Foot and Ankle Surgery
Although most foot, heel, and ankle pain will heal on its own, there are some conditions that can only be effectively treated with surgery.
At Orthopaedic Specialists of Austin, our foot and ankle surgeon can provide individualized care to restore your comfort and mobility.
Why choose our team when you are in need of orthopaedic surgery?
Foot and Ankle Surgery Can Relieve Pain and Restore Your Quality of Life
You should not have to suffer from chronic foot or ankle pain. Undergoing surgery with our foot and ankle specialist, Dr. Andrew Elbert, can allow you to walk, stand, and run without discomfort again.
Improve Mobility and Movement
Many foot and ankle conditions interfere with your normal gait stability and make daily movements difficult or uncomfortable. Surgery can increase your mobility for a better quality of life.
Resume Your Favorite Activities
For many patients, undergoing surgery can restore their ability to independently enjoy their favorite activities. Many patients are even able to return to competitive sports.
Stepping towards Recovery
Every year, we each walk more than one million steps, thanks to every part of the ankle and lower leg. The respective muscles and tendons work together to manage the pressure placed on the foot with each step. For instance, the ankle is composed of two joints: the subtalar joint and the true ankle joint. Responsible for the up-and-down motion of the foot, the true ankle joint is composed of three bones: the tibia, fibula, and talus. The second part of the ankle, the subtalar joint, consists of the talus and calcaneus, and facilitates side-to-side motion of the foot. Within the ankle are four ligaments: the anterior tibiofibular, lateral collateral, deltoid, and syndesmotic.
Fortunately, more than 95 percent of all foot, heel, and ankle pain will heal naturally. For the cases that require foot and ankle surgery or other treatment, our Austin specialist, Dr. Andrew Ebert, is here to recommend the most ideal course. In accordance with our practice philosophy, he believes in pursuing the least invasive option for an orthopedic problem. We encourage you to take a look at the services that Dr. Ebert provides at Orthopaedic Specialists of Austin.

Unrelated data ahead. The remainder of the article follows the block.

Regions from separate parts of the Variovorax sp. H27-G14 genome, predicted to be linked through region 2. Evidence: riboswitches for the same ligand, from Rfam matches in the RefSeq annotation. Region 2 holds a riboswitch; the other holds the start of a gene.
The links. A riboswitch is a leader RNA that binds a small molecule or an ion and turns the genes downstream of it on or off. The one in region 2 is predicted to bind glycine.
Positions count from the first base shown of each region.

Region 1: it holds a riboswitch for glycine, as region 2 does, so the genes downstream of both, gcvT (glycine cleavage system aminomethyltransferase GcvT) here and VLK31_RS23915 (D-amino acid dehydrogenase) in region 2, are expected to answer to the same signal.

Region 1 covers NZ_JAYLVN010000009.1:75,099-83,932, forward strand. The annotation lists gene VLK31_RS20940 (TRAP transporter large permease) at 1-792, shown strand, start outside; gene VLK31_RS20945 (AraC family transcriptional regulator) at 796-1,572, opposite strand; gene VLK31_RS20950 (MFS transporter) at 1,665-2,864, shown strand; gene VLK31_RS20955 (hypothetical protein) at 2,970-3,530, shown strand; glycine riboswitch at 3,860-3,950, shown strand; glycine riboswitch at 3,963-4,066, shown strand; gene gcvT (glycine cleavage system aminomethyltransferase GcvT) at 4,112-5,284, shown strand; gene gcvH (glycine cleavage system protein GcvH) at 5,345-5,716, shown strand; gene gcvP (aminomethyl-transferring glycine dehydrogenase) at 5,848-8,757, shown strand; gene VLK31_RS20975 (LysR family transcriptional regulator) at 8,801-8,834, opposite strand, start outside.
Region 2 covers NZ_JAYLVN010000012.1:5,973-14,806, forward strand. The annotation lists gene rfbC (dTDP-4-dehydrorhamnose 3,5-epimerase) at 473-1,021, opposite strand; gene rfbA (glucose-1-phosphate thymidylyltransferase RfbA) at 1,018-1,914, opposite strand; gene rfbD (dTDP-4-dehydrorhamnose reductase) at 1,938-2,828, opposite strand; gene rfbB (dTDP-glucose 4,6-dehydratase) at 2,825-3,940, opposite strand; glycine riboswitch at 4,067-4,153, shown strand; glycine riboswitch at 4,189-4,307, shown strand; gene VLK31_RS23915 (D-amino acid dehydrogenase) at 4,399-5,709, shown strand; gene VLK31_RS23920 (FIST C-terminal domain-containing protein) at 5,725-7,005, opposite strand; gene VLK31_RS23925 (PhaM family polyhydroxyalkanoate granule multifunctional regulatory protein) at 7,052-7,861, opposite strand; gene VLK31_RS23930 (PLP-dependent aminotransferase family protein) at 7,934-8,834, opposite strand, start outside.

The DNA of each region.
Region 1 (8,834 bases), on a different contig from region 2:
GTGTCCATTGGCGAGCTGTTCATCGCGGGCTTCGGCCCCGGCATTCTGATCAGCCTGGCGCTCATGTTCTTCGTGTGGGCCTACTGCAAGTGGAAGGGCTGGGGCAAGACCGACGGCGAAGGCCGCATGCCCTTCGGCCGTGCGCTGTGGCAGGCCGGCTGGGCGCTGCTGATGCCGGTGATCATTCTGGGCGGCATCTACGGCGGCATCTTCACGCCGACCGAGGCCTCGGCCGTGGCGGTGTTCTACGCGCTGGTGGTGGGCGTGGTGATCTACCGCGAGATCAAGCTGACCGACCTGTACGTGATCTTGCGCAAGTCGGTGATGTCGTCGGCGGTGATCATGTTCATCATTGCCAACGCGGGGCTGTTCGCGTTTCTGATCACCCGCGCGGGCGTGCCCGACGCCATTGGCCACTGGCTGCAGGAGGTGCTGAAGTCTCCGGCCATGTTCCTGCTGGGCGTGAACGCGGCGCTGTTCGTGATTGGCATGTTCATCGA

"Thank you so very much for all you have done for me. Really there are no words to express my gratitude for helping me to walk again."
Common Forms of Foot and Ankle Surgery
Occasionally, physical therapy, medication, and preventive care will not suffice to get you back on your feet. Dr. Ebert is experienced in the latest surgical techniques as well, including minimally invasive surgery, arthroscopy, joint replacement, fusions, osteotomies, ringed external fixation, and complex conditions. Below are some common forms of foot and ankle surgery that he performs, following a comprehensive evaluation and diagnosis in Austin.
- Ankle Arthroscopy
- Ankle Fusion
- Ankle Replacement
- Calcaneocuboid Fusion
- Hammertoe Correction
- Heel Surgery
- Open Reduction Internal Fixation
- Plantar Fasciitis
- Progressive Weight Bearing
- Subtalar Fusion
- Suture Line Care
- Talofibular Fusion
- Talonavicular Fusion
- Tarsal Tunnel Syndrome
- Toe Pin Care
- Toe Surgery
- Triple Arthrodesis
Common Foot and Ankle Surgery Conditions
Regarding foot and ankle surgery, Dr. Ebert treats the following conditions at Orthopaedic Specialists of Austin:
- Achilles Tendonitis
- The Achilles tendon is the largest in the body, connecting your calf muscles to the heel bone. When the tendon is inflamed from overuse and degeneration, swelling and pain may occur.
- Broken Ankle
- A broken ankle occurs when one or more bones making up the ankle joint are severed, either as a result of twisting the ankle, falling, rolling, or trauma.
- These painful enlargements appear on the joint of the big toe. They may be genetic or result from ill-fitting shoes.
- Foot/Ankle Arthritis
- This results with age, literally meaning “pain within a joint.”
- Heel Fracture
- This refers to the bone in the back of the foot, known as the heel bone. These breaks occur from high-energy injuries as a result of falling.
- Heel Pain
- This pain radiates from behind the heel, a sign that the Achilles tendon is inflamed. Skin may even redden, swell, and hurt with the slightest application of pressure. It can happen from running too much or wearing ill-fitting shoes.
- Lateral Ankle Pain
- This refers to chronic pain on the outer side of the ankle. It typically occurs after incomplete healing after a sprain.
- Morton's Neuroma
- This condition refers to a pinched nerve in between toes, which can be increasingly painful when wearing tight-fitting shoes.
- Plantar Fasciitis
- Marked by pain in the bottom of the heel. This condition arises when too much pressure is placed on the feet.
- Sprained Ankle
- This common injury occurs when a ligament stretches beyond its normal range into an abnormal position. In severe cases, tearing occurs.
- Talus Fracture
- This affects the small bone between the heel and the lower leg bones. It is often caused by falling from great heights or vehicle accidents.